Two 21-year-old women have received community warrants after lying to police about who was driving a car that collided with an e-scooter driver.
Pel Ahmed and Crystal Liu, both aged 21 and both from Burns Street, appeared at Northampton Crown Court on Friday October 21.
The court heard that at 7.45pm on 22 September 2021 a man was traveling along Robert Street towards Bailiff Street on an electric scooter. He did not stop to dodge at the intersection, and as a result, a car traveling down Bailiff Street collided with the driver.
Paul Edwards, prosecutor, said Ahmed was the driver of the car but had no insurance and only a provisional license.
The court heard that Liu – who owned the car – was the passenger in the car and she immediately called 999. Both defendants got out of the car and took care of the seriously injured victim.
Liu told police officers she was the driver of the car, when police arrived at the scene, the court heard – Ahmed said nothing at the time. Dashcam and CCTV footage later confirmed Lui exiting the passenger side of the car. About a month later, Liu admitted to police that she was the passenger in the car, the court heard.
Ahmed pleaded guilty to driving a motor vehicle other than in accordance with a driver’s license and operating a motor vehicle without liability insurance. Liu pleaded guilty to assisting or abetting both offenses.
Both defendants pleaded guilty to an act intended to pervert the course of public justice.
Thomas Parker, who is defending Liu, said she feels a “deep sense of shame” and that the lies that followed the “shocking and disturbing” collision stemmed from her state of panic and “misguided loyalty” to her friend.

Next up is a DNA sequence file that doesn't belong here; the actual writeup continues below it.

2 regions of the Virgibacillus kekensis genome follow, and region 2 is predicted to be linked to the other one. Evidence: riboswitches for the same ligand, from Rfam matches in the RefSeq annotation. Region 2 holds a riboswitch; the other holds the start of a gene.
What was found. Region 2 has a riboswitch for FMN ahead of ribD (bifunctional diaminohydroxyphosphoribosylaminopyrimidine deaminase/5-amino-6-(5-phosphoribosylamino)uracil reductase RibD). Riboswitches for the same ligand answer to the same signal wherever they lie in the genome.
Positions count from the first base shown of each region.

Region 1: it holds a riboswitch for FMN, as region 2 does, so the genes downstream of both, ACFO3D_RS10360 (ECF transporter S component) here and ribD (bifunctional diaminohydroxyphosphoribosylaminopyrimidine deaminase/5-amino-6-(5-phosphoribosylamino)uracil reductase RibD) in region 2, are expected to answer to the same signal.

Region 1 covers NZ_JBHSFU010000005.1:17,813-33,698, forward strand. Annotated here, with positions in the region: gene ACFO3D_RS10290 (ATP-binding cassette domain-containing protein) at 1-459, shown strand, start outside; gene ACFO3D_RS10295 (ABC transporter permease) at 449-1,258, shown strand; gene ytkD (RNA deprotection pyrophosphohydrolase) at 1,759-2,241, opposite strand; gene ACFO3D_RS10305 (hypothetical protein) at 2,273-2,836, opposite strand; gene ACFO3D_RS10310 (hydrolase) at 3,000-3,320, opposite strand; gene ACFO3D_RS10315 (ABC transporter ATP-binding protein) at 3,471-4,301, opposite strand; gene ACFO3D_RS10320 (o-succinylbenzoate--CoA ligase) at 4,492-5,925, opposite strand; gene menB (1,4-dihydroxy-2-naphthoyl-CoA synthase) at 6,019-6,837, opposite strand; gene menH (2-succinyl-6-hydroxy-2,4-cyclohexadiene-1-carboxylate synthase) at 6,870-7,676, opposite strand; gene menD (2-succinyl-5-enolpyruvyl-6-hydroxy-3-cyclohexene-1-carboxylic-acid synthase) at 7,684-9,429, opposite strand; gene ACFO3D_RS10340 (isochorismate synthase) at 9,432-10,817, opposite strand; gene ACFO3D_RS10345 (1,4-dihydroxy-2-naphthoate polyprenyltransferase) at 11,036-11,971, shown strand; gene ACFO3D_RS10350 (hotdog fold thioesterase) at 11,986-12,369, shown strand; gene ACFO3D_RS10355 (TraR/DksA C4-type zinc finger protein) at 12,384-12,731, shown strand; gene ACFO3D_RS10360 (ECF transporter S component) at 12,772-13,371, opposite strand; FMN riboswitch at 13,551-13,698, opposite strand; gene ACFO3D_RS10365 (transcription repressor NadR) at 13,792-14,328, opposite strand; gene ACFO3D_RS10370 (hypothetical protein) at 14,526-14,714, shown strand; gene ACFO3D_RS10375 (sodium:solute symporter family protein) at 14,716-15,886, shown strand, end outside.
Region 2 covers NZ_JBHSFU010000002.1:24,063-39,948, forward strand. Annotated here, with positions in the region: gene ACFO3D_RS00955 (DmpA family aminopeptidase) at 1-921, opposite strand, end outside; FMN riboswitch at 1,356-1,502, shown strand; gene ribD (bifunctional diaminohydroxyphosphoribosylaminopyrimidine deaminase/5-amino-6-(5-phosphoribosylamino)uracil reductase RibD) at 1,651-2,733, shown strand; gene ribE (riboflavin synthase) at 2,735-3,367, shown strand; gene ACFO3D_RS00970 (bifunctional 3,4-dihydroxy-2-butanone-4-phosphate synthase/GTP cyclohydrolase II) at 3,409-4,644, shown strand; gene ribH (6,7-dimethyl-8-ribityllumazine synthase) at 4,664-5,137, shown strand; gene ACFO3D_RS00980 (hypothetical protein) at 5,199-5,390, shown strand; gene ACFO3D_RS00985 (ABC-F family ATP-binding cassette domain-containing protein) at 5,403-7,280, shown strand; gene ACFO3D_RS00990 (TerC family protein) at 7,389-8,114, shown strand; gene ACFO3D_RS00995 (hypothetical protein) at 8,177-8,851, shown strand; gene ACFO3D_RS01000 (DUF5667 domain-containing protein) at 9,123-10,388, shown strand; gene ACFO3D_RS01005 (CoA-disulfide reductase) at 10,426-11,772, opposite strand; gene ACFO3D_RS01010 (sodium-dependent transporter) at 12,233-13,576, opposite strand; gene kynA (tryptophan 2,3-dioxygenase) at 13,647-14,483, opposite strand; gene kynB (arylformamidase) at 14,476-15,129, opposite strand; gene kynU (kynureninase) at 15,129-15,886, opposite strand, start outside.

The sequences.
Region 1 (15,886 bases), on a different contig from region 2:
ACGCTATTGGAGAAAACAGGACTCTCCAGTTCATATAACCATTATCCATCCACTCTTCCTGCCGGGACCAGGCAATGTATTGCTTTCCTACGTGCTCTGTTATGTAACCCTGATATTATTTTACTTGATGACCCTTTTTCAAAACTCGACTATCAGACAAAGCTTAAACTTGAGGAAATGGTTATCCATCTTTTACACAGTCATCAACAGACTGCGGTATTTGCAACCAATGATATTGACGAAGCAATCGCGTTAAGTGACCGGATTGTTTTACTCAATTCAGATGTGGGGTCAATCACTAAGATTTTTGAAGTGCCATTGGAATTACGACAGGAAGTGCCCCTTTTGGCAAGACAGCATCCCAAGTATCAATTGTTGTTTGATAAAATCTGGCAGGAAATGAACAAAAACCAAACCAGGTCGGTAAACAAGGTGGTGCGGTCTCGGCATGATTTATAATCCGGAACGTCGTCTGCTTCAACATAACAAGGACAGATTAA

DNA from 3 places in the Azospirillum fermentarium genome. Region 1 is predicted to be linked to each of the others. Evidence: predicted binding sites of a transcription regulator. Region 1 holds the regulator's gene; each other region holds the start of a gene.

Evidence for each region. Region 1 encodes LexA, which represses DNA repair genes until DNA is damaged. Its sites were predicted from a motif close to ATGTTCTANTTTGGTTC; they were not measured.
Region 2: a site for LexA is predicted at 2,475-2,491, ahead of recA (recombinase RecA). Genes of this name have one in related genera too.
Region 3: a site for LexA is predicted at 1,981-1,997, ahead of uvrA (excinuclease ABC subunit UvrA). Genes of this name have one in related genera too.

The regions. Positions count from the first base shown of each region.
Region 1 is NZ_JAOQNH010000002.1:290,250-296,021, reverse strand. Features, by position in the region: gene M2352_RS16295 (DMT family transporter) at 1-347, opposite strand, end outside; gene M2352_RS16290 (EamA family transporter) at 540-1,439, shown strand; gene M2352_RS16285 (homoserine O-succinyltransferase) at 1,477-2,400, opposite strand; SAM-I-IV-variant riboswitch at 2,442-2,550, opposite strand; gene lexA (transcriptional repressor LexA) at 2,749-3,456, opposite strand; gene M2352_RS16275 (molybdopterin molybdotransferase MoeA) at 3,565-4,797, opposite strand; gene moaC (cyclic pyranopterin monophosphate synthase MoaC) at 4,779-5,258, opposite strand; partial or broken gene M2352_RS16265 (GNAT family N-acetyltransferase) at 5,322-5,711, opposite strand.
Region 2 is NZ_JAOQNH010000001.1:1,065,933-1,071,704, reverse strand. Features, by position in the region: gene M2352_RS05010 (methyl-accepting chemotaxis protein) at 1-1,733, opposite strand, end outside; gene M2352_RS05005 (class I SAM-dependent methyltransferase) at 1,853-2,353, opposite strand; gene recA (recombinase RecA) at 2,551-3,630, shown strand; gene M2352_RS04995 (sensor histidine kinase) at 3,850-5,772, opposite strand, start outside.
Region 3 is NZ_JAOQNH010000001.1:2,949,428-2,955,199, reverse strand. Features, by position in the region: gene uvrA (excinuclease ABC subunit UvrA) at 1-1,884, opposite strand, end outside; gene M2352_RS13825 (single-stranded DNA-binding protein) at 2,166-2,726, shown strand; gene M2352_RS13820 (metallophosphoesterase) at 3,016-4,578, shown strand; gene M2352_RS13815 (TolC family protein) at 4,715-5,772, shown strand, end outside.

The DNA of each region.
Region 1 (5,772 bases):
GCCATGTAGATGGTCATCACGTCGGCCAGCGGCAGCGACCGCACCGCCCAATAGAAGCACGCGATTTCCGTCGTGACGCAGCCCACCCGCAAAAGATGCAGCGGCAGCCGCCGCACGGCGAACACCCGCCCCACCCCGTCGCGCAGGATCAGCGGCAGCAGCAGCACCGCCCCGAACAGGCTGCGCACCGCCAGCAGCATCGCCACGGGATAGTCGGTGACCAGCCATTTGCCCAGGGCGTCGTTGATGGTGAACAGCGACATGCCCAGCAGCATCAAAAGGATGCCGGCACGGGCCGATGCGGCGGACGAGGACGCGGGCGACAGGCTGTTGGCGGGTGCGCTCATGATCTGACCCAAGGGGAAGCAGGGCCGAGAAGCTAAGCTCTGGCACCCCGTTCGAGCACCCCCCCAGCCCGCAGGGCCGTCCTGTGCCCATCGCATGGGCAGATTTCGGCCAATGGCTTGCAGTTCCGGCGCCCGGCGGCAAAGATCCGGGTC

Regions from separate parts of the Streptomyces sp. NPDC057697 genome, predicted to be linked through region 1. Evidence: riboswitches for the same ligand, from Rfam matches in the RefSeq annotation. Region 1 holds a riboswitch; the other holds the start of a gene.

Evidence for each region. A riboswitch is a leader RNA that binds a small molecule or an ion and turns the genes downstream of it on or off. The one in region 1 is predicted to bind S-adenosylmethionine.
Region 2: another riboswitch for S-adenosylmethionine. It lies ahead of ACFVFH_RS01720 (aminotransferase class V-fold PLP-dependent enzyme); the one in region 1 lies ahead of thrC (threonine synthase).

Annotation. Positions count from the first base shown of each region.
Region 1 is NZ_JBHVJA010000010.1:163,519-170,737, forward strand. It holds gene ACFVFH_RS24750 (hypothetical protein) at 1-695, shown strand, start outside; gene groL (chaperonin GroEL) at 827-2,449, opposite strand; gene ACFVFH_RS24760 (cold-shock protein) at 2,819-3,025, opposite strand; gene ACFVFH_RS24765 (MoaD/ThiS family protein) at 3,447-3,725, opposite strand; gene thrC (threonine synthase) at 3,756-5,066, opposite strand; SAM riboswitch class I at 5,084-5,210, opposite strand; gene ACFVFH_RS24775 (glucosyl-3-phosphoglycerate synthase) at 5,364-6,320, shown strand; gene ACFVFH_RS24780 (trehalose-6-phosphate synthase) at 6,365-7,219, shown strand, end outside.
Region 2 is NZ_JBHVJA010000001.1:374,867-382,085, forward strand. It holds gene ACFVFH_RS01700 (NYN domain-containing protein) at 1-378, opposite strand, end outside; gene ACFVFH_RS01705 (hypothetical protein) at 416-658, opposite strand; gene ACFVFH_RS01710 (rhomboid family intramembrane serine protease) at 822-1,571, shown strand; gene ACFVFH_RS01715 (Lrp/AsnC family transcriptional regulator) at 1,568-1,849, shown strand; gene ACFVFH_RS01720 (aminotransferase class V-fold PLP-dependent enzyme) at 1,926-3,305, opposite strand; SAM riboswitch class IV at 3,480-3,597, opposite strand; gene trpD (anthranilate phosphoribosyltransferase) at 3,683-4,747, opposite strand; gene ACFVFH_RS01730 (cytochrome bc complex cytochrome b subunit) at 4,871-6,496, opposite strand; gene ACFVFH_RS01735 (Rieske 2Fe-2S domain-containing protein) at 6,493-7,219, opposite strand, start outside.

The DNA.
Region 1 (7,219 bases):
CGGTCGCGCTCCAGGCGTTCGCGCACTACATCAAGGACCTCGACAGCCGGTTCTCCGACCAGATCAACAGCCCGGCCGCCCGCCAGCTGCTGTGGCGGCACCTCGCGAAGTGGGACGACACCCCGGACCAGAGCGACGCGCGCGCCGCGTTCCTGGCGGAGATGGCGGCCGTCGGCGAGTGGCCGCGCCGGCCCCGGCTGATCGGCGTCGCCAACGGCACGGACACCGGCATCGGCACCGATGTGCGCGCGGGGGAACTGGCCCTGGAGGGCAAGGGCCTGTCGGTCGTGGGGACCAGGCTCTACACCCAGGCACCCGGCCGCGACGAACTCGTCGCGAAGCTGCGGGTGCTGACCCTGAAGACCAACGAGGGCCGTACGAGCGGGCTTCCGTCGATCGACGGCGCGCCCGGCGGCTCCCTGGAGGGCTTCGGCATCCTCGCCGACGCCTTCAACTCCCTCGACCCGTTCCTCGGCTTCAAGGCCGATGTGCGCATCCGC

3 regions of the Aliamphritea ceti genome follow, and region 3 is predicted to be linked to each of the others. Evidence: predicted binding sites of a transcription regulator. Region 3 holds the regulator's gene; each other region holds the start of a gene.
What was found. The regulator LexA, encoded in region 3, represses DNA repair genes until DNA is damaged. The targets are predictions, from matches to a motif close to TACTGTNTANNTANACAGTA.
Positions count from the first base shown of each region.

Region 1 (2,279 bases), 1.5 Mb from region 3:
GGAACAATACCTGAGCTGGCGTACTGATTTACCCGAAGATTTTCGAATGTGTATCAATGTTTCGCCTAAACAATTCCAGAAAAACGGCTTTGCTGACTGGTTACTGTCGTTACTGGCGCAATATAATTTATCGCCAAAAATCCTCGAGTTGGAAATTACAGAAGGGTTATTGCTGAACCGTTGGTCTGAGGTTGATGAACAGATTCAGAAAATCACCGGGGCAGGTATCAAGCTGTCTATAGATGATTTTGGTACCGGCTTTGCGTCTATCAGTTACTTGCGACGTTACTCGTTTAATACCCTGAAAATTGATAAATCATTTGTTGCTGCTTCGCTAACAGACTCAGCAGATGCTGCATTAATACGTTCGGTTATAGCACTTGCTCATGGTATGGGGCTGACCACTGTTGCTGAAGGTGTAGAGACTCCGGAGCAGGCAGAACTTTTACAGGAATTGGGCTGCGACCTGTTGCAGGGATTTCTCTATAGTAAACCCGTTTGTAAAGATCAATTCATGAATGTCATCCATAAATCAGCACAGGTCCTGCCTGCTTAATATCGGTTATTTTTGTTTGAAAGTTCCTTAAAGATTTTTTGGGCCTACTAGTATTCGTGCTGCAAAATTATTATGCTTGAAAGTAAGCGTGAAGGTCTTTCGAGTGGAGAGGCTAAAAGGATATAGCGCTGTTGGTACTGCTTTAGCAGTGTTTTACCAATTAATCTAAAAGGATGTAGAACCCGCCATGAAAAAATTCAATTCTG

The defense attorney said this is unlike Liu and a tarnish to her otherwise “impeccable” reputation as someone who recently graduated from university, works three jobs and volunteers to provide sanctuary to refugees.
Colin Charvill, defending Ahmed, said she was “extremely remorseful” and of good character. He described Ahmed’s deception as “unplanned” and “immature” and although the e-scooter rider sustained significant injuries, there was no criticism of her driving.
Mr Recorder Sprawson said that while perverting the course of justice usually results in imprisonment, he chose to take “extraordinary action” in what he described as “one in 100”.
Mr Sprawson said: “When I read the prejudice report this morning, I had no doubt for a moment that I would send you both to prison.”
He continued: “Having listened to what was said on your behalf and having seen you in this courtroom, I can see that you are genuine and sincere in your repentance.
“If you hadn’t contacted the emergency services or stayed and dealt with the person on the ground, I would have sent you both to jail today.”
Ahmed and Liu each received a 12-month community directive; They have to do 150 hours of unpaid work. Both have six points on their licenses and have to pay £250 in prosecution costs.